At 73 years old, it is possible that Harold Fischer is the oldest snowboarder to regularly hit the slopes at the Steamboat Ski Area.
Steamboat Springs When Sherman Poppen, the man widely credited with inventing the snowboard, heard that longtime friend Harold Fischel had likely taken over Poppen's title as the oldest snowboarder on Mount Werner, Poppen had to laugh.
"Hal has been telling me he can't wait for me to die so he can be the oldest rider," Poppen joked on the phone last week. Poppen is taking this season off for medical reasons.
In 1965, Poppen bound two skis together, attached a string to the front, dubbed it the "Snurfer" and sent his daughter sliding down a hill on it.
Skip ahead four decades - years that saw a toy contract for Poppen with the Brunswick Corporation that sold tens of thousands of Snurfers, a series of innovations by a kid named Burton, countless gear advancements and a boom in popularity - and you get a 73-year-old Fischel, standing at the base of the Steamboat Ski Area gondola with a red helmet on his head and a board in his hand.
Fischel has been snowboarding for a little more than a decade. He started partially because his children were snowboarders.
"At age 60, I took a couple of lessons and fooled around and got the hang of it," he said.
Fear of falling
Working his way through tight strands of trees on secluded Steamboat trails, Fischel could blend in with much younger boarders. He rides every day, and maintains that he can keep up with just about anyone, anywhere. For the most part, though, he recreates with people older than 40.
"We do trees with younger guys, and I keep up pretty good. Being of my age, I don't do what the kids do," Fischel said, pointing out that his attempts at terrain parks and halfpipes haven't gone so well.
He said working up the motivation to get on a snowboard was a matter of wanting to try something new.
"I plateaued out on skiing. I started when I was 21 and went until 60. And around 40, I never got any better. I was good, but it was time for something else," Fischel said.
"The better you are, the less inclined you are to start all over again. You say to yourself, 'I'm an expert skier. I don't want to go through all this.' And you can get hurt," he said.
It's getting over that fear that is the biggest obstacle for beginning snowboarders older than the age of 40, said Steamboat Ski and Snowboard School supervisor Bec Marbach.
"It's the fear of falling. And it's often the first time they've strapped both feet in to a piece of sports equipment," Marbach said, adding that most veteran skiers aren't used to facing sideways.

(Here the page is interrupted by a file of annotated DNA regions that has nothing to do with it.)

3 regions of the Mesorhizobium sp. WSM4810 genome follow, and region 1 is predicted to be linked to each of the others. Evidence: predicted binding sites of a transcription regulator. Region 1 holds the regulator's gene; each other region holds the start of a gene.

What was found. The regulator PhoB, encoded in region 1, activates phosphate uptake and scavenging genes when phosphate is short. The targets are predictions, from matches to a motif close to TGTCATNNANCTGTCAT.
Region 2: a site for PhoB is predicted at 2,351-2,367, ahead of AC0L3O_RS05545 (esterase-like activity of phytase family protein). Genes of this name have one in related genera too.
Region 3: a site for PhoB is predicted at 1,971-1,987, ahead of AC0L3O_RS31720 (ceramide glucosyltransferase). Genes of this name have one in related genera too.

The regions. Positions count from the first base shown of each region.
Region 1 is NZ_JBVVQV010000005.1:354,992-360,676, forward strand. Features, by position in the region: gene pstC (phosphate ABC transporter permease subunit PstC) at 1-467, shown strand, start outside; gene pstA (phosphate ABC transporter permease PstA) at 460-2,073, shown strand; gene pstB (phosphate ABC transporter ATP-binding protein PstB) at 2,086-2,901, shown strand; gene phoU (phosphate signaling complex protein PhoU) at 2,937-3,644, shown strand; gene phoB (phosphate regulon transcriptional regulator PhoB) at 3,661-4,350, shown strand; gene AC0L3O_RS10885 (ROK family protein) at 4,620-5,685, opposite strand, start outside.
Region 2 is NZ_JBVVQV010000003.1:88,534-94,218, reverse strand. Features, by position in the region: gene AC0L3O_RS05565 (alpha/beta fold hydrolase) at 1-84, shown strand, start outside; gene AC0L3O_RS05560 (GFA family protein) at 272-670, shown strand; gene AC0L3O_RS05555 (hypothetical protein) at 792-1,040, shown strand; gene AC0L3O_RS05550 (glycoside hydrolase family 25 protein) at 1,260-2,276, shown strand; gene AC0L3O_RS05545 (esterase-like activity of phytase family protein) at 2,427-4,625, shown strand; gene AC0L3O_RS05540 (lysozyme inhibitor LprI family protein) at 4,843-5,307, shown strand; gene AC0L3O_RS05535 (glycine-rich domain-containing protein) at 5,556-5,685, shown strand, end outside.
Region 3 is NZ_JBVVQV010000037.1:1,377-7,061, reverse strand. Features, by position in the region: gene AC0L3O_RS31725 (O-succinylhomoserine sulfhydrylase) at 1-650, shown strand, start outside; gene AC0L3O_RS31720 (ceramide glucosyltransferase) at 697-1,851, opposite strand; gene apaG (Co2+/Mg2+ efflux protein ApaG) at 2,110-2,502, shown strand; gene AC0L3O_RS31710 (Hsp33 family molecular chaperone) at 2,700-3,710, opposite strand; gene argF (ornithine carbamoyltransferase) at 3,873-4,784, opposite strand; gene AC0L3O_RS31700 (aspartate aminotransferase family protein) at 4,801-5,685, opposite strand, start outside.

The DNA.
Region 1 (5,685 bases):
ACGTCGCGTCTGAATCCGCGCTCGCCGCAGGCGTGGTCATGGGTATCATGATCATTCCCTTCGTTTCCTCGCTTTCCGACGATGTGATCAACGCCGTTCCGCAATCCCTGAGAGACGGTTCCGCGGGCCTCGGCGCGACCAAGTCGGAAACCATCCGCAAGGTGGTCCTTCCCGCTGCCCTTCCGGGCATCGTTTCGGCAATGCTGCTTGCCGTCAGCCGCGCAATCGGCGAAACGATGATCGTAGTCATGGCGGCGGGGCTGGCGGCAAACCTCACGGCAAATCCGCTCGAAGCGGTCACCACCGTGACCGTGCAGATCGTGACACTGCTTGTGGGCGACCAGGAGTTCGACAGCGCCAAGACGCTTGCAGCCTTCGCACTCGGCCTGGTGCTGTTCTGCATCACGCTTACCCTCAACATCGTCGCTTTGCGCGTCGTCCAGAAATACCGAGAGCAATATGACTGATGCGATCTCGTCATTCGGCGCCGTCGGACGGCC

As more parents see their children learning to snowboard, Marbach said Snowboard School enrollment for people in their 40s and 50s has skyrocketed.
"A lot of our group lessons are as full of that age group as much as they are with teens. It's pretty much half and half," she said.
And while beginning snowboarders near Fischel's age are rare, Marbach said they are more common now than 10 years ago. National statistics overwhelmingly show snowboarders on average to be young. The National Ski & Snowboard Retailers Association reported in 2006 that 76 percent of snowboarders were age 24 or younger.
"That 70-years-plus, it used to be like a blue moon that you'd see people that old. But now, more people are turning out and wanting to give it a go," she said.
Those punk kids
He might be able to smoke past two 20-something reporters on the mountain, but there are some notable differences between Fischel and the stereotypical snowboarder.
"I'm out of that scene. When I read the snowboard magazines, I don't have a clue what they're talking about," he said.
"I am of a different generation. Many of those kids could be my grandkids," Fischel said. "And I don't dress that way. But of course all my one-piece suits are hanging in the closet, because nobody wears a one-piece suit."
No one will see Fischel riding in a paisley-print, extra-large boarder's ensemble any time soon, but he does admit to buying his clothes one size bigger than he would for skiing.
"There's something sensible about the way they dress," he said. "Baggy is good, because you can sit down when you get tired and talk to your buddies."
Noting that he has seen about as many boarders on the mountain this year as skiers, Fischel said he does see the occasional prejudice. Those assumptions usually don't last long.
"In Vermont, I was getting off the lift on a snowboard with skiers I didn't know, and I bumped into the guy's ski. Out of courtesy I said, 'Excuse me,' and he looked up and I could tell he was thinking, 'How strange for a snowboarder to be so polite,'" Fischel said. "He saw the gray hair and understood."
On the phone at his winter home in Steamboat, Fischel presses the hold button to answer a call from friends. They want to go riding. He comes back on the line with a time set to head to the mountain.
"It's interesting, I never know how long I can still endure this," Fischel said, adding that his father, who wasn't particularly athletic, lived to be 104.
"But I'm healthy, and I encourage people who are older to take it up."